Finding the time
Towards the end of last year, I came to the conclusion that I wasn't happy. For a while, I'd had the sneaking suspicion that the weather wasn't fine in my interior landscape, that the sky might be looking stormier with every passing day, but I told myself to ignore this presentiment. It was nothing more than a symptom of living a busy life.
After all, my wife and I were in the process of selling our house, my son was about to start his first year of school and we didn't know where to enrol him because we didn't know where we going to be living in three months. Work was stressful with a number of high-pressure projects looming. My hair was thinning... It was perfectly natural to feel some malaise.
Except it was more than that.
Something was wrong and it took a conversation with my wife to figure out why.
In 2011 Pan Macmillan published my first book Winter's Shadow . Winter's Light followed in 2012 and Claudette in the Shadows in 2013. Late December 2013, my son, Bailey, was born. I kept writing. Or tried to. But it wasn't easy. Any free time I once had was gone. It took enormous discipline to get any writing done at all but still, I managed to peck out a new book, Lüne, over the next 3 years.
To put that time-frame in perspective it took me 6 months to write the first draft of Winter's Shadow and about 4 months to write Winter's Light. My process had definitely slowed down. And then my daughter, India, was born.
My available writing time shrunk even more. I continued to re-write Lune but to get any time in front of the computer involved either sacrificing much-needed sleep or off-loading the two high energy chaos imps, Bailey and India, onto my wife. Something I didn't want to do because I actually loved being a dad.
Being a dad gave me more happiness and personal satisfaction than writing ever had. Why sit in front of a computer battling frustration and self-doubt when I could build a lego fortress with my son or play guitar for my daughter, see their joy and feel my own sense of self-worth skyrocket. With a demanding full-time job and two children I adored spending time with, putting my writing on the backburner was the easiest thing to do. It felt right. Except it really didn't.
It's one thing to live a life without ever finding out what it is you want to do. It's another thing entirely to find something you love to do, something you're good at, and ignore that part of yourself completely. I'm a writer. And I wasn't writing. No wonder I was unhappy.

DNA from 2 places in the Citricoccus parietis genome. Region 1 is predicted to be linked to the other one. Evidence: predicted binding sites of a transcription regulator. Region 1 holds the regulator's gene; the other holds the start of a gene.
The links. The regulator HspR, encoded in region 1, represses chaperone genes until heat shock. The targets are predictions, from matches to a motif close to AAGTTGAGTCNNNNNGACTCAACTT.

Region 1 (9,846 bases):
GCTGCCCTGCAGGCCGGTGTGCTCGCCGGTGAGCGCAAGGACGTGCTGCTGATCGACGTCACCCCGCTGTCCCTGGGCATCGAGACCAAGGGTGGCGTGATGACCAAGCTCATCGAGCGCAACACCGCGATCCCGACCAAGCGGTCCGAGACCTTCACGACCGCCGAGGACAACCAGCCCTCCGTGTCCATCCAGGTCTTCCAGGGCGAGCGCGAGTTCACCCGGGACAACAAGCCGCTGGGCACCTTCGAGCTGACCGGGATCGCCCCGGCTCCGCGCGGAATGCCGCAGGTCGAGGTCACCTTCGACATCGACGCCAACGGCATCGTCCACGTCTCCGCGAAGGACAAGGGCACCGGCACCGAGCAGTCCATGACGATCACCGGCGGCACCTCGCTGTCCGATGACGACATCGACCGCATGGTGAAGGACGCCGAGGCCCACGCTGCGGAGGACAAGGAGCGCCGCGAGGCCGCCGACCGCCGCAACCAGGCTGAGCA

My wife pointed this all out to me when I finally opened up about how I was feeling and she suggested something I should have done much earlier – drop back my working hours to 3 days week. We could afford it and if it meant I'd feel better in myself then it was definitely worth the financial sacrifice we'd be making. She's pretty amazing my wife.
However, as appealing as this plan was I didn't seize on it immediately. It felt irresponsible to throw away money – money that was being used to pay off our mortgage and feed my children – to pursue something which, if I was honest with myself, probably wouldn't bring in much – if any – money at all. Economically, this decision was foolish.
I wrestled with myself over this issue and realised I was scared. Scared to back myself. To actually treat writing like a career and not a hobby to fit in around my "real" life.
I talked to my boss, and bless him, he was all for reducing my days. However, he proposed I start with a 4-day week. It would impact the business less and we could always talk about transitioning me to 3 days further down the line. This was a fair compromise and also alleviated some anxiety I had about taking such a big chunk out of my monthly pay slip.
We're coming up to the end of February 2019 and I've been working part-time since January. So far, I've managed to complete a first draft of the Winter's Shadow movie (blog post to come) and a re-rewrite of my new-ish novella Emerald Shadows. I've made more writing progress in the past couple of months than I did in the preceding year. More to the point, I feel happier, more complete. Life is still busy but at least I know I have one day a week that's mine. It's not much but it's enough.